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  1. #1
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    Default Identifying Trout;

    We have a thread going in the Great Lakes Regional Forum here that regards there being two distinct strain of brown trout being evident in Wisconsin waters. As the thread developed more people began to post about their finding other browns that don't appear to be of either strain. So I put up this post so that the advice I was about to give on that thread might reach more members.

    When it comes to identifying a trout rather than trying to dazzle you with what I know, I will refer you to where I learned it. For a good research based book on trout, find yourself a copy of 'The wildlife Series, Trout' edited by Judith Stolz & Judith Schnell. This is an edited work citing research that was current at the time of its publication 1991. You will find it at Amazon and other book sellers. Using materials like this book I have grown to have a great depth of understanding for many things I encounter in the field. On coloration of trout, beyond genetic propensities the chemical properties of certain watersheds sometimes influence the differences we witness in fish such as the brown, brook, and rainbow trout.

    If you are a Brook Trout fan then check out the book of that title by Nick Karas. This one focuses on just this one species of Char and is a favorite of mine.

    When it comes to learning about the chain of life and all of the components that make up an ecosystem there are few better catalysts available to the layman than fly fishing. Time on the water is a good way to learn through practice but when you build a good foundation of theory and research findings the two go hand in hand at making your time more enjoyable.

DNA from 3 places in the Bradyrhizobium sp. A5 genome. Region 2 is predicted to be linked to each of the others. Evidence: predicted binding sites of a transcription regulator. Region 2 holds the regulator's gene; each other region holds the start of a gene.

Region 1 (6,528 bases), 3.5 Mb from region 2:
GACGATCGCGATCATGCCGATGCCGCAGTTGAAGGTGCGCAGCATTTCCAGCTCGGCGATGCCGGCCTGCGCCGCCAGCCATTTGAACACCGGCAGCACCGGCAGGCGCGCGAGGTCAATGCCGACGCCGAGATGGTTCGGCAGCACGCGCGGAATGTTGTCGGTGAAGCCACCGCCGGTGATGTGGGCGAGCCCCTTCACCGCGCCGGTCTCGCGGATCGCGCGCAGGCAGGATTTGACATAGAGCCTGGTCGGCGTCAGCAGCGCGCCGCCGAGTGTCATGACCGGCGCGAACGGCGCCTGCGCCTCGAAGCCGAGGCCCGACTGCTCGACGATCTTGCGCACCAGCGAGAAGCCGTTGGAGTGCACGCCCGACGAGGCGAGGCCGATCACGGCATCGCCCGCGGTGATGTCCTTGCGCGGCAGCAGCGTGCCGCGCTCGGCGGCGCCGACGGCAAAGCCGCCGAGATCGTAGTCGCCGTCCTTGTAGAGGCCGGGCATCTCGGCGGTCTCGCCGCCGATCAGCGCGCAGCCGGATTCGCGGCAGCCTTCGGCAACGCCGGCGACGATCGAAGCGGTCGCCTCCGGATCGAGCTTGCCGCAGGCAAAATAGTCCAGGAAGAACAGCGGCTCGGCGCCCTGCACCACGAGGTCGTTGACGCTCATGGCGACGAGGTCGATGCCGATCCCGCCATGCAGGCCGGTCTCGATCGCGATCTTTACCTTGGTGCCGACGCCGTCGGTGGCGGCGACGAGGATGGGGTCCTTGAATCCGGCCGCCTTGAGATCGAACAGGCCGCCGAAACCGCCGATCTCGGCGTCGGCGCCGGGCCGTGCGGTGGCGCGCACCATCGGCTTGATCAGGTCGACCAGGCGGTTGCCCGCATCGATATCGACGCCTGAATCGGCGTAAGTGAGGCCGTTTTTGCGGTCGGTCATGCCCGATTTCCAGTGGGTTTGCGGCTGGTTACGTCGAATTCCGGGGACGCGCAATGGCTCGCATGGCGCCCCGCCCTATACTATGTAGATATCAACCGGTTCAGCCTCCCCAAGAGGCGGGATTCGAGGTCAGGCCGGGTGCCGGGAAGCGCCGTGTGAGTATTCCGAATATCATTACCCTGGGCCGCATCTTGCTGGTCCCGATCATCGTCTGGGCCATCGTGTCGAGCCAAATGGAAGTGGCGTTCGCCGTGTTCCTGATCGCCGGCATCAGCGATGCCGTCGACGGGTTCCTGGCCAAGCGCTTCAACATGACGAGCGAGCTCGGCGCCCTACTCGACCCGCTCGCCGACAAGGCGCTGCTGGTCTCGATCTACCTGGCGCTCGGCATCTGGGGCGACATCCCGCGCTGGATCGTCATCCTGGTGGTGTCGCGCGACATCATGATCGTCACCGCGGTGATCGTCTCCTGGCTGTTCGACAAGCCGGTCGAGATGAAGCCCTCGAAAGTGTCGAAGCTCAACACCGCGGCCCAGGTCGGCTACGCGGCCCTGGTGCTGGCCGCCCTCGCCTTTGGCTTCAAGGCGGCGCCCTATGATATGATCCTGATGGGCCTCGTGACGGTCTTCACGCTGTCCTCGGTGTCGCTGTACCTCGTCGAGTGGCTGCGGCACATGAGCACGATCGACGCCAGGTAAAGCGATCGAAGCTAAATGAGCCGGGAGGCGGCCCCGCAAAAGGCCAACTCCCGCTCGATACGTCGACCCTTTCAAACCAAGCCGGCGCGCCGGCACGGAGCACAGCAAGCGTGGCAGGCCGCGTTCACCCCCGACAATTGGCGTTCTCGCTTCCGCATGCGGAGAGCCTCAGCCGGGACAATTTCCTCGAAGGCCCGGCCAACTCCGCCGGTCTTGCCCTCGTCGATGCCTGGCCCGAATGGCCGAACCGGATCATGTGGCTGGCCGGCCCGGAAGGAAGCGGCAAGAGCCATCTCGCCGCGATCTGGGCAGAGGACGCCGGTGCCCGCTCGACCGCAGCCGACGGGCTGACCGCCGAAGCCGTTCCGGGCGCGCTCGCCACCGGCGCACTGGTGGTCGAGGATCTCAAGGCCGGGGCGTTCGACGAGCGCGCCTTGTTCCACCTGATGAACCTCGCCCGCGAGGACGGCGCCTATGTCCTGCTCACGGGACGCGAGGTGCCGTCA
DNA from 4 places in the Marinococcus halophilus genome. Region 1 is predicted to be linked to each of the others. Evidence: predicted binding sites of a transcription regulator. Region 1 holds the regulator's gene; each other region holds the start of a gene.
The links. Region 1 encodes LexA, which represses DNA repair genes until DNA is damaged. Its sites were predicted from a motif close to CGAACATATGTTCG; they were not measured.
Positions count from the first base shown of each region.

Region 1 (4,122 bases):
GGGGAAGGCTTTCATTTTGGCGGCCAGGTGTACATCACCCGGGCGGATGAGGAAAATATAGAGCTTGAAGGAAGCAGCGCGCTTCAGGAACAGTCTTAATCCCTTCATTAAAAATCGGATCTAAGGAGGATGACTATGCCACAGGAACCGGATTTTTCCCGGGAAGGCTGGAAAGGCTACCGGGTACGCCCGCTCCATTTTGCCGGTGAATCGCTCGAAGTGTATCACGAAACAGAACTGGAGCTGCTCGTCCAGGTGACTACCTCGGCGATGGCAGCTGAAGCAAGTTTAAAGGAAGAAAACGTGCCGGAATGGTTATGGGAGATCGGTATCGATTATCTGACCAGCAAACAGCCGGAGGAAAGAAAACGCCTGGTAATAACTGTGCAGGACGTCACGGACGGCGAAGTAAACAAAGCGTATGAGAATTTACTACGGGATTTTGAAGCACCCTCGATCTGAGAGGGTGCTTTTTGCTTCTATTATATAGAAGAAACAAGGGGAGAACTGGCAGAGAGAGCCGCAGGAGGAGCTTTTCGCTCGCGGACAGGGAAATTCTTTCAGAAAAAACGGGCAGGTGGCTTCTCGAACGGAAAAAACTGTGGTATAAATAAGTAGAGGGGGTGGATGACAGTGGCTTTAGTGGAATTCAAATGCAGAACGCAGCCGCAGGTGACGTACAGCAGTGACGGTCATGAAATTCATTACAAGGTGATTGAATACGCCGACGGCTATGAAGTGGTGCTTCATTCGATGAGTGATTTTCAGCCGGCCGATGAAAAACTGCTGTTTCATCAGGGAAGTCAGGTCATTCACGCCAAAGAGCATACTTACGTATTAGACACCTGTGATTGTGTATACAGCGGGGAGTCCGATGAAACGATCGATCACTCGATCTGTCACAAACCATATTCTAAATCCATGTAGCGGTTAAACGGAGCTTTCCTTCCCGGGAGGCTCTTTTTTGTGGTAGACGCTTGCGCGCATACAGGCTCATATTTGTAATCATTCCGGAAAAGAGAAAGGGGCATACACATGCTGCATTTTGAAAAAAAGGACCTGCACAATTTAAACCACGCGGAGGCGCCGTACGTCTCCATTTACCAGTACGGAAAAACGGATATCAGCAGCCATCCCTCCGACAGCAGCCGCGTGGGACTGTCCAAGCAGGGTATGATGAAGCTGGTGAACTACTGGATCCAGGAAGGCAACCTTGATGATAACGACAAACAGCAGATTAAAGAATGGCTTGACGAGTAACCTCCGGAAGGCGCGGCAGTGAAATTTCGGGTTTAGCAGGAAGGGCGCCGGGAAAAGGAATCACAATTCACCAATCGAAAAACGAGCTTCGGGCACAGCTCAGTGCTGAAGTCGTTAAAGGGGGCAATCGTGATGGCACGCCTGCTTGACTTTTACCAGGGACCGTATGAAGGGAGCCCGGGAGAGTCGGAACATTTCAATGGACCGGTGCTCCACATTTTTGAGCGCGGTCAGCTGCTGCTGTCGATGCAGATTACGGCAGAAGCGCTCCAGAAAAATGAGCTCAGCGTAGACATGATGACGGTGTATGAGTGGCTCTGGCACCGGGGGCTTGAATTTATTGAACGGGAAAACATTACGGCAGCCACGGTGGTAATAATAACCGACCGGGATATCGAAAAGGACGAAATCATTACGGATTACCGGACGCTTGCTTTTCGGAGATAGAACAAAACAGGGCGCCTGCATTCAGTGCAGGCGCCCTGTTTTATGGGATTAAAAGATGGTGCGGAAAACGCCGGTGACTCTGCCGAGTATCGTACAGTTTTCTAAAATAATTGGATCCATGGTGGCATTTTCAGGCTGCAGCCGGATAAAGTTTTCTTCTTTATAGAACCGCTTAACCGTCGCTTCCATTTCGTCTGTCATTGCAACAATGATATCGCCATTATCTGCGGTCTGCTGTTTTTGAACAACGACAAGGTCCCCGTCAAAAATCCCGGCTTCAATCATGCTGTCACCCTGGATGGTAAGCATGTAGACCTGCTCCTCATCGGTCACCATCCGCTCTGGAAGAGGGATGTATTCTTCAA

Ard

    PS. I omitted mentioning my resource for information on Pacific Salmon & Trout. You may find 'The Behavior and Ecology of Pacific Salmon & Trout' by Thomas P. Quinn to be very useful if you live near or plan to fish the West Coast of North America.
    Last edited by Ard; 07-06-2011 at 02:22 AM.

    Anywhere can be the land of great expectations, broken dreams, or paradise found, it's all up to you.

    Life On The Line - Alaska Fishing with Ard
    Ard's Forum blog, Alaska Outdoors

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  3. #2
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    Default Re: Identifying Trout;

    Ard

    A great resource I received as a gift for years of service to the National Museum of Wildlife Art is " Trout an illustrated history" by James Prosek. It contains over 70 full color illustrations of Rainbow, Cutthroat, Browns, Char and more.
    Davo
    My worst day on the water beats my best day anywhere else hands down!!

    Upstream Anglers and Outdoor Adventures

  4. #3
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    Default Re: Identifying Trout;

    Dave,

    I have browsed that book at the B&N but already had the Wildlife Series book since 96 so I passed. It is a good choice for people who want to get a better grasp on the species we are after.

    Anywhere can be the land of great expectations, broken dreams, or paradise found, it's all up to you.

    Life On The Line - Alaska Fishing with Ard
    Ard's Forum blog, Alaska Outdoors

  5. #4